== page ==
Faith-based universities can stay relevant by focusing on justice for all
If we shift our gaze to how people of all — and no — faiths live out the university’s mission, then new and exciting constellations begin to emerge.
Although the U.S. continues to be a place of tremendous religious diversity, the number of religious “nones” — those who claim no religious affiliation in particular — is rising precipitously.
In 2020, the religiously unaffiliated made up 30% of all U.S. citizens, Pew Research Center data show, and that number is likely to increase.
This phenomenon has far-reaching implications for faith-based institutions, particularly religiously affiliated colleges and universities, which are woven into the fabric of our nation’s cities and towns.
With its 23,000+ students, DePaul is the largest Catholic university in the country. And yet its founding religious order is dwindling; it recently welcomed its second lay president (a practicing Episcopalian); and less than 40% of DePaul students identify as Catholic.
As the university prepares for its 125th anniversary in January, do these factors portend a decline in DePaul’s Catholic identity?
If the litmus test is formal religious affiliation, it’s hard to argue otherwise. However, if we shift our gaze to how people of all (and no) faiths actively live out our university’s mission, then new and exciting constellations emerge.
As a religious studies professor at DePaul for over 15 years, I believe our scrappy, mission-centered university is helping to lead the way in demonstrating how faith-based universities can continue to be highly relevant in our ever-changing, pluralistic world.
The starting point for our approach is Vincent de Paul himself, a champion of “doing” justice and serving the poor. As a young man, Vincent (1581-1660) was a social climber. But encounters with rural French peasants shook him to the core, and he steadily redirected his life to serve the most marginalized.
At DePaul, Vincent’s spirit lives on. One of my favorite symbols is a prominently located 9-foot bronze statue of the late Monsignor John J. Egan, a life-long civil rights activist. Egan was not a Vincentian, but his words on the statue’s inscription echo Vincent beautifully: “What are you doing for justice?”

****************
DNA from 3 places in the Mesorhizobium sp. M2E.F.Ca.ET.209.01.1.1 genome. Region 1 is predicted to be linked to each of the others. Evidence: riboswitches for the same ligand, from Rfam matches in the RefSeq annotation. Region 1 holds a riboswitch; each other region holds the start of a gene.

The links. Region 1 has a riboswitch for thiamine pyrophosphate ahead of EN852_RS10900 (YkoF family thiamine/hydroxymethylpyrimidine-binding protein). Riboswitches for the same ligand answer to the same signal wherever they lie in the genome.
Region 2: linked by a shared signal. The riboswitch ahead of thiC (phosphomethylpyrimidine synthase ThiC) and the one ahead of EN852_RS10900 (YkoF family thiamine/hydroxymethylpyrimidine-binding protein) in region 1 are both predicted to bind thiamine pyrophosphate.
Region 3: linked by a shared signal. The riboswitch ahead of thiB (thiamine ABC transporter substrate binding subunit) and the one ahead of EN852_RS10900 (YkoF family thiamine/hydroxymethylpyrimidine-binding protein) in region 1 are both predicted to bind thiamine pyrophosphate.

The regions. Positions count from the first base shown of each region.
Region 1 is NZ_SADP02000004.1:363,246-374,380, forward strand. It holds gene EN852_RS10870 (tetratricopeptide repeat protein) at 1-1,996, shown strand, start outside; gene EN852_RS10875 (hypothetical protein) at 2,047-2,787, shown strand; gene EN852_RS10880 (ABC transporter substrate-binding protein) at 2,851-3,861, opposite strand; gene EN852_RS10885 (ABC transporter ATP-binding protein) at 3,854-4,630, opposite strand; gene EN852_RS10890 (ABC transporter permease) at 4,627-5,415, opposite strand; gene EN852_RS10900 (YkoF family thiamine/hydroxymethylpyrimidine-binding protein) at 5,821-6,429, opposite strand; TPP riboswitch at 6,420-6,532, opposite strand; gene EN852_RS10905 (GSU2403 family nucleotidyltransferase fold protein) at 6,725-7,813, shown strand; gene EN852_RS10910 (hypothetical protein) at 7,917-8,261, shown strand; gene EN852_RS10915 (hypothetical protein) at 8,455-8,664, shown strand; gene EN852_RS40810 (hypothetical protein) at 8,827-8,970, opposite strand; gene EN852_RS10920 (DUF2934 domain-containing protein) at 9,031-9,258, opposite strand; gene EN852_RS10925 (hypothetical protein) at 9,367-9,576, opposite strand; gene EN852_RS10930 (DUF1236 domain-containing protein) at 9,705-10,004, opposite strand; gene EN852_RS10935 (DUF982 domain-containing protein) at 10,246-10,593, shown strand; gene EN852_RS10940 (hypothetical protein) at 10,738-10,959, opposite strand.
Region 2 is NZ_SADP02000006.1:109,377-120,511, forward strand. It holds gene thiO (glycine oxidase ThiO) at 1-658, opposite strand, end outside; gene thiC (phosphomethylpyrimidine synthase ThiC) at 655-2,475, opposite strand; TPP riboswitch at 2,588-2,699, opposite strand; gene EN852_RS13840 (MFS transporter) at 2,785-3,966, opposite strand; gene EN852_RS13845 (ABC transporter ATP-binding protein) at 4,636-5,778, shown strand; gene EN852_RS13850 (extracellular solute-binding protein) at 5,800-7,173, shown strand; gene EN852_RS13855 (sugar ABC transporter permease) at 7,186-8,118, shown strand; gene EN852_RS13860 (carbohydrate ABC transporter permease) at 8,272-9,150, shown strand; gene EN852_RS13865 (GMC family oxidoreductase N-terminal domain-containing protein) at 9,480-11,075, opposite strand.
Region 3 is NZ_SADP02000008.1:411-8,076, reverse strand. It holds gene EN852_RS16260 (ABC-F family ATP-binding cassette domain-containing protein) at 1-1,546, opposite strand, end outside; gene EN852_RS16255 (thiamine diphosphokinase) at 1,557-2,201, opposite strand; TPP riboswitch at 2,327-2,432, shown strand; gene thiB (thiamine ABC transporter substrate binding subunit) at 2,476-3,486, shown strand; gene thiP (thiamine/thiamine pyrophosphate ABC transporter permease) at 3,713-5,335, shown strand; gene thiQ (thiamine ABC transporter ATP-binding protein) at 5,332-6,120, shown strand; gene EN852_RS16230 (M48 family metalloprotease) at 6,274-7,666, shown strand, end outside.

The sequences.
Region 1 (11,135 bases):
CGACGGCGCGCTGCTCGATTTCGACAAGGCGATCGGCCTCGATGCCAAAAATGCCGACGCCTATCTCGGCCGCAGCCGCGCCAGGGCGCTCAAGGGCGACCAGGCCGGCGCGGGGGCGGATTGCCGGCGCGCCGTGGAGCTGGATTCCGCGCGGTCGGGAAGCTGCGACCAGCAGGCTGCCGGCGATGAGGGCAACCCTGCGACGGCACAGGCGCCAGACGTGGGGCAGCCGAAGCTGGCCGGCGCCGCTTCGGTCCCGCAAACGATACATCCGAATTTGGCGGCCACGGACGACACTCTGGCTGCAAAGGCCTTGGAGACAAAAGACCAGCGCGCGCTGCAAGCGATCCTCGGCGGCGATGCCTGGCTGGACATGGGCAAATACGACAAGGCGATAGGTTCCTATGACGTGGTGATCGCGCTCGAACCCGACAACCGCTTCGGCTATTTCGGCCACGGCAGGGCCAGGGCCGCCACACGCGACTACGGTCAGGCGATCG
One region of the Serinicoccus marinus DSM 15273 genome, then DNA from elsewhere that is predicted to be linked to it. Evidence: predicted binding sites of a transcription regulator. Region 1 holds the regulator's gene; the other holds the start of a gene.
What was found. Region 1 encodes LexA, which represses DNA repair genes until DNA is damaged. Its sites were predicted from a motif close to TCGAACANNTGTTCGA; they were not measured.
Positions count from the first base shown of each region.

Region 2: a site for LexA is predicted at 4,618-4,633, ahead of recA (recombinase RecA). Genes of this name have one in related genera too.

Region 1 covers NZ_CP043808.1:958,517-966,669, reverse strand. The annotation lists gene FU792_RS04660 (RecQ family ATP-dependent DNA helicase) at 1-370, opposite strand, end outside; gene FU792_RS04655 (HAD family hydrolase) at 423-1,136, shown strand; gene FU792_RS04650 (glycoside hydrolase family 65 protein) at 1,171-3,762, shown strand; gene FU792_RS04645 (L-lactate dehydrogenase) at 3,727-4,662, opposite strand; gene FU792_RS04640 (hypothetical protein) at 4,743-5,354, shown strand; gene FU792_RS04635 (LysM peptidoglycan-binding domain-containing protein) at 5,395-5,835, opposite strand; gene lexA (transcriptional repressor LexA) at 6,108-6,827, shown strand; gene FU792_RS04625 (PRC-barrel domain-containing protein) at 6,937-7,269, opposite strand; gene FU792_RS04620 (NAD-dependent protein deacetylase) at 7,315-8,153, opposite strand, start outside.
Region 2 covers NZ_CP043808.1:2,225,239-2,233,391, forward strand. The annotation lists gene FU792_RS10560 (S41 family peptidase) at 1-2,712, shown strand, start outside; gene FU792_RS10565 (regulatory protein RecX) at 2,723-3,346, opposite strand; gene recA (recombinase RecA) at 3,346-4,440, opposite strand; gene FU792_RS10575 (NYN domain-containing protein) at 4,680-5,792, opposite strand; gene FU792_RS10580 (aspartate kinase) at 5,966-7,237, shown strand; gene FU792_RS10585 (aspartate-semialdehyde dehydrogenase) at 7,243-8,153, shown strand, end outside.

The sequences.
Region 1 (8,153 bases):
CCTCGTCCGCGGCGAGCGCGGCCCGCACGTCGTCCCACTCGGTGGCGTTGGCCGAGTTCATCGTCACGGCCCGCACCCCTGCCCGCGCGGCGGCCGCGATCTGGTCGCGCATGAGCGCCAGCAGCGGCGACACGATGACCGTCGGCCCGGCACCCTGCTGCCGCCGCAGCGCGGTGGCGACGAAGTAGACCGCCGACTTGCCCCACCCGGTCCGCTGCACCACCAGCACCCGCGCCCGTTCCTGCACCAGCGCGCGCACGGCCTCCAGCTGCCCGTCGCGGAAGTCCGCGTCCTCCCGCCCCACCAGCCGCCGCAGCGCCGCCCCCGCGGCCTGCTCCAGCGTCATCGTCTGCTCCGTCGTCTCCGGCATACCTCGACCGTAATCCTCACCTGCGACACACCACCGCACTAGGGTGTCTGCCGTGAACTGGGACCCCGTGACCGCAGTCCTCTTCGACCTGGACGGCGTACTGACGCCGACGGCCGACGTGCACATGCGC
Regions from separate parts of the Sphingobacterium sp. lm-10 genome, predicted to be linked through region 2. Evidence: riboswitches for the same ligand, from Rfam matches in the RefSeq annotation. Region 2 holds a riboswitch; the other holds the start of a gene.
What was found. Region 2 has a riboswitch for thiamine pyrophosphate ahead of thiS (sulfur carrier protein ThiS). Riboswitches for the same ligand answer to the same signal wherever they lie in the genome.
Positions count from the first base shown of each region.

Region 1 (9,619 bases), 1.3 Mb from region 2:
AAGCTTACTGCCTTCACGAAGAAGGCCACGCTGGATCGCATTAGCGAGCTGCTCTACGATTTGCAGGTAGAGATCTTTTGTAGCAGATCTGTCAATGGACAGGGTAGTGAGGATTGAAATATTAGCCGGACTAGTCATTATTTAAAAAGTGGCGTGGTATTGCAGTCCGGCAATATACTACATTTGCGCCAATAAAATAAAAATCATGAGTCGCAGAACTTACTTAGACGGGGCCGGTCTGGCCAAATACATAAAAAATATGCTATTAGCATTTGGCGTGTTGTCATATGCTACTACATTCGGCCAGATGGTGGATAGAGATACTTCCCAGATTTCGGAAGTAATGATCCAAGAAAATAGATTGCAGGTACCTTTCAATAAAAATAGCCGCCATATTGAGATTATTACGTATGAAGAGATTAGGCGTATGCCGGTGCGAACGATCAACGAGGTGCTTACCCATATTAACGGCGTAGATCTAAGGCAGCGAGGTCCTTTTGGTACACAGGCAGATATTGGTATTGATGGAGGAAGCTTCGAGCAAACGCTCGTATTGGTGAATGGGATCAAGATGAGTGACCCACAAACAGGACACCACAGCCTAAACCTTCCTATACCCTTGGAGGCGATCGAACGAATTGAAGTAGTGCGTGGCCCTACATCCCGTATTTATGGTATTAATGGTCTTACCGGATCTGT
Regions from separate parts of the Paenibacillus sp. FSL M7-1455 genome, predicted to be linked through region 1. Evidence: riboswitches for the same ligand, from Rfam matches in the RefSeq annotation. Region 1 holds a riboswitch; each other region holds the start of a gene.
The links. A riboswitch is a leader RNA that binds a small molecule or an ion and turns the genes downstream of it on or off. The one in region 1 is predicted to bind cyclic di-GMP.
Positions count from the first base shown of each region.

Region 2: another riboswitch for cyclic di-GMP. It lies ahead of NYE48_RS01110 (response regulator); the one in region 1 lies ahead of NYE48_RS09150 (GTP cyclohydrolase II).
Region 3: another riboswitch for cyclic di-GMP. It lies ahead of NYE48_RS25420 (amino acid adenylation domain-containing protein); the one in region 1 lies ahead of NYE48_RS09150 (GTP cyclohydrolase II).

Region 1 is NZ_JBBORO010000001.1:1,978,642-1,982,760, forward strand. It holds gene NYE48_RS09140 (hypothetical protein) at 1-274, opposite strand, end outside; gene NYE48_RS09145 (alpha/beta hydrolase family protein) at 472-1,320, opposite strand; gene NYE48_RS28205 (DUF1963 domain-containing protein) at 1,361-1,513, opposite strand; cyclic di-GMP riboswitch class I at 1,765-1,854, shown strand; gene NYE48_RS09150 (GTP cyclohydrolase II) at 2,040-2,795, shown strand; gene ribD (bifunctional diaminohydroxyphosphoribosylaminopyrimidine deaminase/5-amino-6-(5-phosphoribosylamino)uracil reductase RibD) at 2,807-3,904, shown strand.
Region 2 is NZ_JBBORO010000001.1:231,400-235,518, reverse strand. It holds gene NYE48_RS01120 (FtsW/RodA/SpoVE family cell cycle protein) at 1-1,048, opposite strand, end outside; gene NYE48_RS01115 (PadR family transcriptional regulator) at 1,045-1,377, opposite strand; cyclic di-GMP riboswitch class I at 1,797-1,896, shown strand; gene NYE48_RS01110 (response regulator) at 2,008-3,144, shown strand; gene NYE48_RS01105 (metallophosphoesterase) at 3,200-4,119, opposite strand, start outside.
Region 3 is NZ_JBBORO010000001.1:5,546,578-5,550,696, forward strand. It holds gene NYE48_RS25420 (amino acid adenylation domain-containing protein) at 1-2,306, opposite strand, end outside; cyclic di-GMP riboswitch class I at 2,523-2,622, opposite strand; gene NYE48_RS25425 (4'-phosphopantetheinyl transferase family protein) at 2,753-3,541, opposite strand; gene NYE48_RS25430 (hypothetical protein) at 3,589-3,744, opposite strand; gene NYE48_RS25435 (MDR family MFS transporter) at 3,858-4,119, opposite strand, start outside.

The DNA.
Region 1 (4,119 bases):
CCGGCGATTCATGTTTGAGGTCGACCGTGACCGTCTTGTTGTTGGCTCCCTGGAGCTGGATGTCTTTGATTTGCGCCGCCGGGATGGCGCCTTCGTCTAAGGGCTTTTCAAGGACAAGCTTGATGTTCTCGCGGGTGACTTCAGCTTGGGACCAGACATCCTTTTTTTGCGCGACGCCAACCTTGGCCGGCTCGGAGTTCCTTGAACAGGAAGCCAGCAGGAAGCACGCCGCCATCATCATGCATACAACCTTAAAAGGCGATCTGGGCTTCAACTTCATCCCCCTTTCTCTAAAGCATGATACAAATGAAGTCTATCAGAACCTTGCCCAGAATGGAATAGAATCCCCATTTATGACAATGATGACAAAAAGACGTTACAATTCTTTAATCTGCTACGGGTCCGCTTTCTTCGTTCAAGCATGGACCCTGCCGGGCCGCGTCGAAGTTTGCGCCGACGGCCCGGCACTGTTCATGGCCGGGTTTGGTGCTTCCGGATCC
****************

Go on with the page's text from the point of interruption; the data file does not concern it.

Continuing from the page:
Vincentian education is often described as a “go-then” philosophy. Students first go into communities to serve others, then come back to reflect on these experiences in a structured and intentional way. The “go” is captured in the motto, “Here, we do,” which appears on our billboards throughout Chicago.
But the reflection part is also important. Vincent believed in going and reflecting. When these things are done right, new habits of action are cultivated and, crucially, we become qualitatively different human beings. A more representative and robust catch-phrase for DePaul might be: “Here, we do, we reflect, and we become.”
These three verbs invite new ways of thinking about faith and spirituality.
Do, reflect, become
To be sure, this emphasis on faith-in-action, or spiritual activism, is not unique to Vincentianism. It is the hallmark of any prophetic tradition, Christian or otherwise. And one doesn’t have to be religious in any formal sense to be a spiritual activist. Rather, this kind of spirituality is available to all, so long as the work is done with intention and a steady eye to justice.
At DePaul, a faculty-led pilot program is under way to connect our mission to classroom pedagogy. While our gatherings focus primarily on pedagogy, I suspect that for many faculty, these workshops will also help give clarity to a sense of vocational and/or spiritual purpose.
Conversations like these allow shared values to bubble up organically. But they take time, resources, and careful planning, and much work still needs to be done. Yet, the hope moving forward is that these opportunities would eventually be available to all members of our community, so that they can undertake their own process of doing, reflecting and becoming in ways that are authentic to their own experience and sense of calling.
When we begin to see faith and spirituality in these big-tent terms, extraordinary things begin to happen.
For example: An Episcopalian president now celebrates and upholds DePaul’s Catholic and Vincentian identity. A Vincentian priest (and a vice president of the university) honored this historic moment by insisting that inauguration events include an interfaith blessing, with wisdom teachings from Buddhist, Indigenous, Christian, Muslim, Hindu, Jewish and secular traditions. Faculty and students of all, and no, religious stripes continue to find inspiration in the Vincentian call to recognize the inherent dignity of every member of our community — including immigrants, racial minorities and gender non-binary individuals.
At this major turning point in DePaul’s — and the nation’s — history, we have good reason to face the future with hope, provided we nourish socially-engaged approaches to spirituality that are radically hospitable to all.
Christopher D. Tirres is Vincent de Paul professor of religious studies and the inaugural endowed professor of Diplomacy and Interreligious Engagement at DePaul University. He is a Public Voices Fellow with The OpEd Project.
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